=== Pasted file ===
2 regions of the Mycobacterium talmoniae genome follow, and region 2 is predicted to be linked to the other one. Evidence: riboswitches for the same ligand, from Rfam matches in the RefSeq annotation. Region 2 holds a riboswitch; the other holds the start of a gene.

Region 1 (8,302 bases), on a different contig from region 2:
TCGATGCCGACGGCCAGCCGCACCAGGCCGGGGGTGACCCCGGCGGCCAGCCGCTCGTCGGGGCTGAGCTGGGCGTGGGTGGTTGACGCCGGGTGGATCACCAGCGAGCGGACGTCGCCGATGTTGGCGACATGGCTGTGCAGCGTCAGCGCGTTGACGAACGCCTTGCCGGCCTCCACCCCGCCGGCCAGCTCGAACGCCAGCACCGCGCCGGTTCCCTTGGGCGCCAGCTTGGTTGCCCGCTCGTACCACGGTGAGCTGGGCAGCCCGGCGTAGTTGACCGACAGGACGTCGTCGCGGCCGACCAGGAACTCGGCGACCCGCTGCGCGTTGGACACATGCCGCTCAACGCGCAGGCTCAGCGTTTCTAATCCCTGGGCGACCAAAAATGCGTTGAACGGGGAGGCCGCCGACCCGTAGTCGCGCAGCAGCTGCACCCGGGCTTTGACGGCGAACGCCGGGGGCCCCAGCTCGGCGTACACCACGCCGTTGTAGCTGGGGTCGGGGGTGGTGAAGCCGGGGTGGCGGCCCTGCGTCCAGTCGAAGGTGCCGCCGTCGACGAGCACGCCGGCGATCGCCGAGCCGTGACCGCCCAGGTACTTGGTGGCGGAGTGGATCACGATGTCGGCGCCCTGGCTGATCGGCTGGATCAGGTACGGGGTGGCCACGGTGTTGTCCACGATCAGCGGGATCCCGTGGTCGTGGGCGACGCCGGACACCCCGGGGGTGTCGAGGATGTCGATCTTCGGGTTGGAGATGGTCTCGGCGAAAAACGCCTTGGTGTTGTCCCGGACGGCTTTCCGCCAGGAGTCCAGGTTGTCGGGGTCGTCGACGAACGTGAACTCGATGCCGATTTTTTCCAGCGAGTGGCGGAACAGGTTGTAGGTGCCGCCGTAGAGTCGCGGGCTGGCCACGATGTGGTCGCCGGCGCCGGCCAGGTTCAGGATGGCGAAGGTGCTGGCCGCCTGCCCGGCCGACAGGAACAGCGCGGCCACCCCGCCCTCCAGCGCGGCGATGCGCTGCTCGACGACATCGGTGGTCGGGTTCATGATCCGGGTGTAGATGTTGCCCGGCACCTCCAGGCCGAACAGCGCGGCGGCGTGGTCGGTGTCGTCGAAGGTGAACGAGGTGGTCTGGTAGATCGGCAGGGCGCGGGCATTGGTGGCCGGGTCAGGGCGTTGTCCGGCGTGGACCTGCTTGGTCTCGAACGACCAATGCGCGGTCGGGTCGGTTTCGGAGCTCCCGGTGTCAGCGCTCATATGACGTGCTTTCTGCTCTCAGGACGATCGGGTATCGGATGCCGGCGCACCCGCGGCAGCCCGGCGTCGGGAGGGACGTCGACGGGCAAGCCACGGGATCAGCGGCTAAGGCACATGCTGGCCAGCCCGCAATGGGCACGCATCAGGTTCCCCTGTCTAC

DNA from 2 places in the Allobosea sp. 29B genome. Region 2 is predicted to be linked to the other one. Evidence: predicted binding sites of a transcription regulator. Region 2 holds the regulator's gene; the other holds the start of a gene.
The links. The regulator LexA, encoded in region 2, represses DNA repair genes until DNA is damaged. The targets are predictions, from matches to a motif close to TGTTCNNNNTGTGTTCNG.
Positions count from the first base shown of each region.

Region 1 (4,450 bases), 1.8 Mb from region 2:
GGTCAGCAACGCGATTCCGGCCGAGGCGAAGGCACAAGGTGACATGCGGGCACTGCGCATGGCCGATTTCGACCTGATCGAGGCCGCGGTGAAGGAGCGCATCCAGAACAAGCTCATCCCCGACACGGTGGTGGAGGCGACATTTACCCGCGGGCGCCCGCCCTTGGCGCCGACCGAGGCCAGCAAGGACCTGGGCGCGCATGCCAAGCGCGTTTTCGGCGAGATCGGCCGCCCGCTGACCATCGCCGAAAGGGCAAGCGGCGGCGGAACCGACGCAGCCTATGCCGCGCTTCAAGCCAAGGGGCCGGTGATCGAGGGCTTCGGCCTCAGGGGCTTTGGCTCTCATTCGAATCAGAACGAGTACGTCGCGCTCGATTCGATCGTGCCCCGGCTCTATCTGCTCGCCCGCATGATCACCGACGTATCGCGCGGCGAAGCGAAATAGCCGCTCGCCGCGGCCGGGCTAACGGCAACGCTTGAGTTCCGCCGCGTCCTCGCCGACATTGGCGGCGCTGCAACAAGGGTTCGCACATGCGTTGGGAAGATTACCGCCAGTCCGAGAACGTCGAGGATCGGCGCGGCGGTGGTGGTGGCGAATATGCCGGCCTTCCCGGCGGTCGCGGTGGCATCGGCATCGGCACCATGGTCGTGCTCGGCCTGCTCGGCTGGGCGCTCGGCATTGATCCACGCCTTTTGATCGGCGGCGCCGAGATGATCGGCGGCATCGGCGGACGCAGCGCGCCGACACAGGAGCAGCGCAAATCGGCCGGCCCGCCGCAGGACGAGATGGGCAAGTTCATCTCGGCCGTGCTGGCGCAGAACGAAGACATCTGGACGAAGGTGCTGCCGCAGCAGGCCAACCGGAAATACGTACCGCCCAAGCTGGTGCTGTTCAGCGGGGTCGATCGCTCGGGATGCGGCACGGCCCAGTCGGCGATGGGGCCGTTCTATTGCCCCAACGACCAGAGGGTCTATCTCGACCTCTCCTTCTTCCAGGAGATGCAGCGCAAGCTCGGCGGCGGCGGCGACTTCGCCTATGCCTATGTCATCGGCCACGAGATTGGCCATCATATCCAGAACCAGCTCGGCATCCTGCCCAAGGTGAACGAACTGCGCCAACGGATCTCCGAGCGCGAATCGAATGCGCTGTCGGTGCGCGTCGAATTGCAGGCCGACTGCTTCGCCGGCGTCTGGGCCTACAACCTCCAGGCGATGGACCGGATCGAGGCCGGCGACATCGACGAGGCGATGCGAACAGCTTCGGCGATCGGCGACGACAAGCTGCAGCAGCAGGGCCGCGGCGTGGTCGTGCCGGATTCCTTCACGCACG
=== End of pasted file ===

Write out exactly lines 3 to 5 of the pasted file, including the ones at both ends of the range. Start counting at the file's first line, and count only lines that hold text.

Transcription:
TCGATGCCGACGGCCAGCCGCACCAGGCCGGGGGTGACCCCGGCGGCCAGCCGCTCGTCGGGGCTGAGCTGGGCGTGGGTGGTTGACGCCGGGTGGATCACCAGCGAGCGGACGTCGCCGATGTTGGCGACATGGCTGTGCAGCGTCAGCGCGTTGACGAACGCCTTGCCGGCCTCCACCCCGCCGGCCAGCTCGAACGCCAGCACCGCGCCGGTTCCCTTGGGCGCCAGCTTGGTTGCCCGCTCGTACCACGGTGAGCTGGGCAGCCCGGCGTAGTTGACCGACAGGACGTCGTCGCGGCCGACCAGGAACTCGGCGACCCGCTGCGCGTTGGACACATGCCGCTCAACGCGCAGGCTCAGCGTTTCTAATCCCTGGGCGACCAAAAATGCGTTGAACGGGGAGGCCGCCGACCCGTAGTCGCGCAGCAGCTGCACCCGGGCTTTGACGGCGAACGCCGGGGGCCCCAGCTCGGCGTACACCACGCCGTTGTAGCTGGGGTCGGGGGTGGTGAAGCCGGGGTGGCGGCCCTGCGTCCAGTCGAAGGTGCCGCCGTCGACGAGCACGCCGGCGATCGCCGAGCCGTGACCGCCCAGGTACTTGGTGGCGGAGTGGATCACGATGTCGGCGCCCTGGCTGATCGGCTGGATCAGGTACGGGGTGGCCACGGTGTTGTCCACGATCAGCGGGATCCCGTGGTCGTGGGCGACGCCGGACACCCCGGGGGTGTCGAGGATGTCGATCTTCGGGTTGGAGATGGTCTCGGCGAAAAACGCCTTGGTGTTGTCCCGGACGGCTTTCCGCCAGGAGTCCAGGTTGTCGGGGTCGTCGACGAACGTGAACTCGATGCCGATTTTTTCCAGCGAGTGGCGGAACAGGTTGTAGGTGCCGCCGTAGAGTCGCGGGCTGGCCACGATGTGGTCGCCGGCGCCGGCCAGGTTCAGGATGGCGAAGGTGCTGGCCGCCTGCCCGGCCGACAGGAACAGCGCGGCCACCCCGCCCTCCAGCGCGGCGATGCGCTGCTCGACGACATCGGTGGTCGGGTTCATGATCCGGGTGTAGATGTTGCCCGGCACCTCCAGGCCGAACAGCGCGGCGGCGTGGTCGGTGTCGTCGAAGGTGAACGAGGTGGTCTGGTAGATCGGCAGGGCGCGGGCATTGGTGGCCGGGTCAGGGCGTTGTCCGGCGTGGACCTGCTTGGTCTCGAACGACCAATGCGCGGTCGGGTCGGTTTCGGAGCTCCCGGTGTCAGCGCTCATATGACGTGCTTTCTGCTCTCAGGACGATCGGGTATCGGATGCCGGCGCACCCGCGGCAGCCCGGCGTCGGGAGGGACGTCGACGGGCAAGCCACGGGATCAGCGGCTAAGGCACATGCTGGCCAGCCCGCAATGGGCACGCATCAGGTTCCCCTGTCTAC

DNA from 2 places in the Allobosea sp. 29B genome. Region 2 is predicted to be linked to the other one. Evidence: predicted binding sites of a transcription regulator. Region 2 holds the regulator's gene; the other holds the start of a gene.
The links. The regulator LexA, encoded in region 2, represses DNA repair genes until DNA is damaged. The targets are predictions, from matches to a motif close to TGTTCNNNNTGTGTTCNG.